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You can’t coach height, so I would bring a giant to this uncertain competition with its unspecified rules. Which giant? Wilt Chamberlain, hands down. Chamberlain was by far one of the biggest, strongest and most versatile big men ever. Besides being one of the most dominant centers in NBA history, Chamberlain was a track and field star in high school (the high jump) and later in life became a very good beach volleyball and tennis player. Chamberlain actually agreed to fight Muhammad Ali in 1971 at the Houston Astrodome but pulled out because he signed a new contract with the Los Angeles Lakers. Ali would have won, no doubt, but I would have given Chamberlain a puncher’s chance. On a side note, Chamberlain once achieved notoriety by claiming that he had slept with thousands of women. Just in case sexual prowess was on the agenda of this competition, I’d add the Big Dipper.



I’m usually torn between Serena Williams and Jackie Joyner-Kersee regarding who I believe to be one of the greatest athletes of all time. I go with Williams because I already have two well-rounded all-around athletes in Jim Thorpe and Jim Brown. Williams is the most competitive athlete I’ve come across; this includes Michael Jordan, Kobe Bryant and Bill Russell. Williams hates to lose and is one of the few top-tier athletes who actually gets better when she is enraged or feels slighted. She loves to compete and has a competitive instinct that is unsurpassed. You recall the moment at the U.S. Open in 2014 when she approached and threatened the quivering lines judge. This is not the kind of footage we’d show young athletes to illustrate the virtues of being a good sport. But in the real-life reality of what likely is a no-holds-barred competition, I’d want Serena on my team.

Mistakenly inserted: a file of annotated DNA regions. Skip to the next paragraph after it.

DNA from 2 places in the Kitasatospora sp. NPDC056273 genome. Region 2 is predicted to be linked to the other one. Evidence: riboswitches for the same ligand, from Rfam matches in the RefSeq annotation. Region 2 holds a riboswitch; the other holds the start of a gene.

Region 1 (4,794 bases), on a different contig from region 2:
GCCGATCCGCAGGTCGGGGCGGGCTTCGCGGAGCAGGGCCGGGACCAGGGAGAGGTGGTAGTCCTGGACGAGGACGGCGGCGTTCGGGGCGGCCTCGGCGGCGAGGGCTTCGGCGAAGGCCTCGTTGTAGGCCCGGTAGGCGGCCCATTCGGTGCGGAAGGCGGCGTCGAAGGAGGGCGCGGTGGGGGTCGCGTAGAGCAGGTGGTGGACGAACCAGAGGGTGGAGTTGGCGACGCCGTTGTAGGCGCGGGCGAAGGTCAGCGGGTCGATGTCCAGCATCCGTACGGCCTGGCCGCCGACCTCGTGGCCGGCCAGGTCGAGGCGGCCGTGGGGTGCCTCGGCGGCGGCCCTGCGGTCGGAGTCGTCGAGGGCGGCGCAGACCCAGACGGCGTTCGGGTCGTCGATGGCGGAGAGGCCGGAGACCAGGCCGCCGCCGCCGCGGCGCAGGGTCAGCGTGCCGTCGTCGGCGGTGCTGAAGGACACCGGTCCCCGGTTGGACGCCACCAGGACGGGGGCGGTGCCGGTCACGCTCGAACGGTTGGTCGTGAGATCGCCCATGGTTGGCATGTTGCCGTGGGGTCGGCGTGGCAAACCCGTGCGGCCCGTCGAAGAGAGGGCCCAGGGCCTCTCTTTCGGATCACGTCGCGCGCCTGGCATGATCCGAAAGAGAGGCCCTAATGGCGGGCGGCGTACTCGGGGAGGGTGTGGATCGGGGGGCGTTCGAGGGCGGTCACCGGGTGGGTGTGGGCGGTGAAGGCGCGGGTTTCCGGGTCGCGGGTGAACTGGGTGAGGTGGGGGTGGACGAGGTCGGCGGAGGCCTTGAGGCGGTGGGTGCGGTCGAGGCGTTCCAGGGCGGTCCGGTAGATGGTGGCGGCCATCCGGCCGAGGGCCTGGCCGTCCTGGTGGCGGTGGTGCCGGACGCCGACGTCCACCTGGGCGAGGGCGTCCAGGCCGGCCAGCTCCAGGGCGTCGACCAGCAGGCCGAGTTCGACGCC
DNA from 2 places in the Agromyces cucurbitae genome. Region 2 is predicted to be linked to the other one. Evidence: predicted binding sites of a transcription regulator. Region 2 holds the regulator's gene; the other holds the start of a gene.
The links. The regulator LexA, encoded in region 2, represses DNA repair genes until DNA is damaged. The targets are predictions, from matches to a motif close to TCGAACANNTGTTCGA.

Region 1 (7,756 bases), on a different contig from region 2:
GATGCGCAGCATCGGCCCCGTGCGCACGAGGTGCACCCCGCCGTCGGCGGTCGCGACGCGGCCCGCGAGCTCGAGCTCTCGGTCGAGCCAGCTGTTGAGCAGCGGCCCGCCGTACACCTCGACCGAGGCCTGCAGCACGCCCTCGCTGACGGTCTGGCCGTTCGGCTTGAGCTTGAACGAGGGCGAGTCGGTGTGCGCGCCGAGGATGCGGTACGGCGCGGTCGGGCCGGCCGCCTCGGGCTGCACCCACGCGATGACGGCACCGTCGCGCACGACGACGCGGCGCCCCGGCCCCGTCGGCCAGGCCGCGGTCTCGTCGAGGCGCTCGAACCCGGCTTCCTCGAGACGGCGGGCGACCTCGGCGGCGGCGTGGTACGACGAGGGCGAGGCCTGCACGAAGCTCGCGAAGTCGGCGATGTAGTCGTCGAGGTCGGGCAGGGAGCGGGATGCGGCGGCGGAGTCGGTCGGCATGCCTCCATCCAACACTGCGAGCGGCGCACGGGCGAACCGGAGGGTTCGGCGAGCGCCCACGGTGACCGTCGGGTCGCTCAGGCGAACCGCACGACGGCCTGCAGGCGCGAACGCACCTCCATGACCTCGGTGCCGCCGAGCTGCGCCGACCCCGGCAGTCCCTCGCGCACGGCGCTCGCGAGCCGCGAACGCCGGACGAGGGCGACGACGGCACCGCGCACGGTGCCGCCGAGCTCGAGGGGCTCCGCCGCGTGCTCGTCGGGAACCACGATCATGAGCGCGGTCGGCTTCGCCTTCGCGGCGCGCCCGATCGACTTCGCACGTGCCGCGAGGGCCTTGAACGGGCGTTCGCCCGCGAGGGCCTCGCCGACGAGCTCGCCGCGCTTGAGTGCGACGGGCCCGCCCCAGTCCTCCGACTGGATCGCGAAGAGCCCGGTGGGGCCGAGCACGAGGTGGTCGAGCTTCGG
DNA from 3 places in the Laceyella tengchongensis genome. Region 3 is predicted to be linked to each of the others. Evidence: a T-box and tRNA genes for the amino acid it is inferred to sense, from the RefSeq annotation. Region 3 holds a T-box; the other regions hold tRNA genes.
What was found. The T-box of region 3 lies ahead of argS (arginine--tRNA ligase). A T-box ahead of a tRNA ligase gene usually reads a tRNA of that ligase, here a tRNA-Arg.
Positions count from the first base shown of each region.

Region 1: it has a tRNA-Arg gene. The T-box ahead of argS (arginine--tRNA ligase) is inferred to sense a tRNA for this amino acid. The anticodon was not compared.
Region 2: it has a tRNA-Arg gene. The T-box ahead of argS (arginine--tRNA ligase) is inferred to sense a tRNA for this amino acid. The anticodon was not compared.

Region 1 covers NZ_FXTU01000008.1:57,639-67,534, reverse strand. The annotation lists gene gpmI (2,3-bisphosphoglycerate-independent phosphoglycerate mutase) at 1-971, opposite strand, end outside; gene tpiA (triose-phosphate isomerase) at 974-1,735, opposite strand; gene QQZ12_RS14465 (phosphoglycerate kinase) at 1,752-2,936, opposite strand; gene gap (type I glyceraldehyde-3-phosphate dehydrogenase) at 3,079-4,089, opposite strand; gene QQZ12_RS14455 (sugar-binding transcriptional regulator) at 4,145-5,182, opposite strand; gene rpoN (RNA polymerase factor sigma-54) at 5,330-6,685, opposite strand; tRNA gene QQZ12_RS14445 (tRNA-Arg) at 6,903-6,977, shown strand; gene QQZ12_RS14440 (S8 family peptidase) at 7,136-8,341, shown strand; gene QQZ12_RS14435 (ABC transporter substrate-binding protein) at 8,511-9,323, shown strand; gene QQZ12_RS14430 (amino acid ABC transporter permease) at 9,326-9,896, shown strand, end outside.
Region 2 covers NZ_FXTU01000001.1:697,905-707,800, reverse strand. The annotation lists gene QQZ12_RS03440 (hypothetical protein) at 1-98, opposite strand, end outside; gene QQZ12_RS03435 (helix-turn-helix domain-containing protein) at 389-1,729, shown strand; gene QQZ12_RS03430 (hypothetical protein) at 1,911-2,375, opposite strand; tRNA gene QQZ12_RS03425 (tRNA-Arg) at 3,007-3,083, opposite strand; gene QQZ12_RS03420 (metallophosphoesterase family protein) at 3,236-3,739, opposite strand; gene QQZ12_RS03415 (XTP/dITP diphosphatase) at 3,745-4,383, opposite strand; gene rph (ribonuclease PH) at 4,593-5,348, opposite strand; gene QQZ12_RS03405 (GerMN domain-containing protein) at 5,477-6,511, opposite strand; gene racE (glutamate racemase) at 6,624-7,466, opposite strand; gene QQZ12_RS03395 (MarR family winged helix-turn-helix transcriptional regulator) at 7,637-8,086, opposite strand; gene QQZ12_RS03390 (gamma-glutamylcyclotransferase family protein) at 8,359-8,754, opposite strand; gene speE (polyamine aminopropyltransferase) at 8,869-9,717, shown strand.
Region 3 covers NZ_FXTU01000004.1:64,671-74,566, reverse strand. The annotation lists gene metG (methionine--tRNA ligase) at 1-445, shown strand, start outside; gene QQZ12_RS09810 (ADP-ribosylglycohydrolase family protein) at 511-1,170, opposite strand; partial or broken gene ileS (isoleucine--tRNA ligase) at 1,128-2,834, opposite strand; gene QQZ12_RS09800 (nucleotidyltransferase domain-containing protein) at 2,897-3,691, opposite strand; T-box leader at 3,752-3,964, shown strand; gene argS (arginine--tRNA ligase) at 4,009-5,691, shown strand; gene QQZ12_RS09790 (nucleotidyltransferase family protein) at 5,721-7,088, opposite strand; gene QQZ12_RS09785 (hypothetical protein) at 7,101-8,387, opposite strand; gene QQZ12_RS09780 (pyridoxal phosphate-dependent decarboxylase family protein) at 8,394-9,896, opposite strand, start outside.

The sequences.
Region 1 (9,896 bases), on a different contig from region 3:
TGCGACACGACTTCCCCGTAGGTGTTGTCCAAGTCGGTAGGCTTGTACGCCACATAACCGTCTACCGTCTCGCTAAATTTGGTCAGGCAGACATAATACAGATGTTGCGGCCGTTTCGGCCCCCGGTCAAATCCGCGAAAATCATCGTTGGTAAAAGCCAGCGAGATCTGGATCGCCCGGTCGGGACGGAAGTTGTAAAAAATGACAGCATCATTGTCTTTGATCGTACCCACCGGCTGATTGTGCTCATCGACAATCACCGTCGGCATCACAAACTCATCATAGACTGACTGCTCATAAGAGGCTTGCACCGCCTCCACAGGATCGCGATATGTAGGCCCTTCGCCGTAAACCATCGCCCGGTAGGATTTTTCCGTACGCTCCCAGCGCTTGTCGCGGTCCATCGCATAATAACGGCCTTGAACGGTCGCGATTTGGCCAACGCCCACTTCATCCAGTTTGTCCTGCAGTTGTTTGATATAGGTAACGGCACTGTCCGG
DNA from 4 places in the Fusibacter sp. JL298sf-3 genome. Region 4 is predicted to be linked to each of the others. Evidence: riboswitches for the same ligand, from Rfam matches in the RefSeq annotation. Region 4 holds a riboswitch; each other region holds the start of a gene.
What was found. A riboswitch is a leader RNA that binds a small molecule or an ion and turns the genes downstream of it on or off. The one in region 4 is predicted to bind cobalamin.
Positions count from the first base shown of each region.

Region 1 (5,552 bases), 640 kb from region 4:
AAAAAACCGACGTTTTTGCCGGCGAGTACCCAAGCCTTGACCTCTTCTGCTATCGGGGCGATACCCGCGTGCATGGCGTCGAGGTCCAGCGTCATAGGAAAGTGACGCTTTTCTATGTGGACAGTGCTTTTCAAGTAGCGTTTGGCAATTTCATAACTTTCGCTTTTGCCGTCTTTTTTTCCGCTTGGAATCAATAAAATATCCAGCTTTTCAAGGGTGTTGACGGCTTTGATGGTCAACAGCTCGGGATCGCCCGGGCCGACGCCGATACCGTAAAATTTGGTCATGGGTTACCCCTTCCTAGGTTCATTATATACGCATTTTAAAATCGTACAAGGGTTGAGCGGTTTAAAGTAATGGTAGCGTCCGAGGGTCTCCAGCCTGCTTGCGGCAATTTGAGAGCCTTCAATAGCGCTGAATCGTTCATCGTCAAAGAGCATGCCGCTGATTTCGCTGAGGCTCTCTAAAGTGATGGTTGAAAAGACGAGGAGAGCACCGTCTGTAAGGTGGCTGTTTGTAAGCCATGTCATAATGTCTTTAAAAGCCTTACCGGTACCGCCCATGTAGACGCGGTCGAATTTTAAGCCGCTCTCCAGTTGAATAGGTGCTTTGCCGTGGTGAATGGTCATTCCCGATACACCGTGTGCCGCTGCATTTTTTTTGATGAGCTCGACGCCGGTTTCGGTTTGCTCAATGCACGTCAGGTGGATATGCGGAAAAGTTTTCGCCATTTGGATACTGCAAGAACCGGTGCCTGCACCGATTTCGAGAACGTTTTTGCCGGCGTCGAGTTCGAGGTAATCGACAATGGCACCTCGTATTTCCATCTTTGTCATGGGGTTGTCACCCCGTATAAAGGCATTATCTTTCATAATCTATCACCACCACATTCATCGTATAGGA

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I regard Jim Brown as a bigger, stronger and equally as versatile version of Jim Thorpe, to whom he would be compared throughout his athletic career. (He won the Jim Thorpe Trophy in 1958 and 1968 and shared it in 1963.) Brown generally is regarded as one of the greatest athletes of his generation, perhaps of all time. In high school, Brown won 13 varsity letters. He was an All-American lacrosse player at Syracuse University and, of course, a legendary college and professional football player. He probably could swim well enough, he could climb, and I’d bet on him to prevail if the competition required wrestling. Brown was also a cold-blooded competitor who would be well-suited for the uncertain nature of this competition. There would be no mountain too high, no valley too wide for Brown.


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Ever since I was young, Jim Thorpe was the embodiment of the all-around athlete. We’ve all known someone like Thorpe: a natural athlete who could do anything and do it well the first time around, almost without lessons or training. Thorpe, of Irish and Indian descent, attended Carlisle Institute (the foremost American school for Indian students), where he ran track and played football for the legendary Glenn “Pop” Warner. He was a two-time member of Walter Camp’s All-American team. Thorpe competed in the 1912 Summer Olympics in Stockholm, where he won the pentathlon and the decathlon. (The International Olympic Committee (IOC) subsequently took back the medals after officials discovered Thorpe had played pro baseball in 1909 and 1910. The IOC returned the medals and restored Thorpe’s records in 1982.) Thorpe was a catalyst of pro football when the sport was in its infancy. In 1920, he helped establish and served as honorary president of the American Pro Football Association, which in 1921 became the National Football League. In a 1950 Associated Press poll of American sportswriters, Thorpe was named the outstanding male athlete and best football player of the first half of the 20th century. I’d take Thorpe to any competition, regardless of its demands, or its rules.

Greatness is defined by the intangibles: A will to win. Optimism. Perseverance. Leadership. Determination.

Jim Thorpe, Jim Brown, Serena Williams, Wilt Chamberlain, Tom Brady. These are my all-time five greatest athletes.

Who are yours?

Email me with your Top 5.

William C. Rhoden, the former award-winning sports columnist for The New York Times and author of Forty Million Dollar Slaves, is a writer-at-large for Andscape.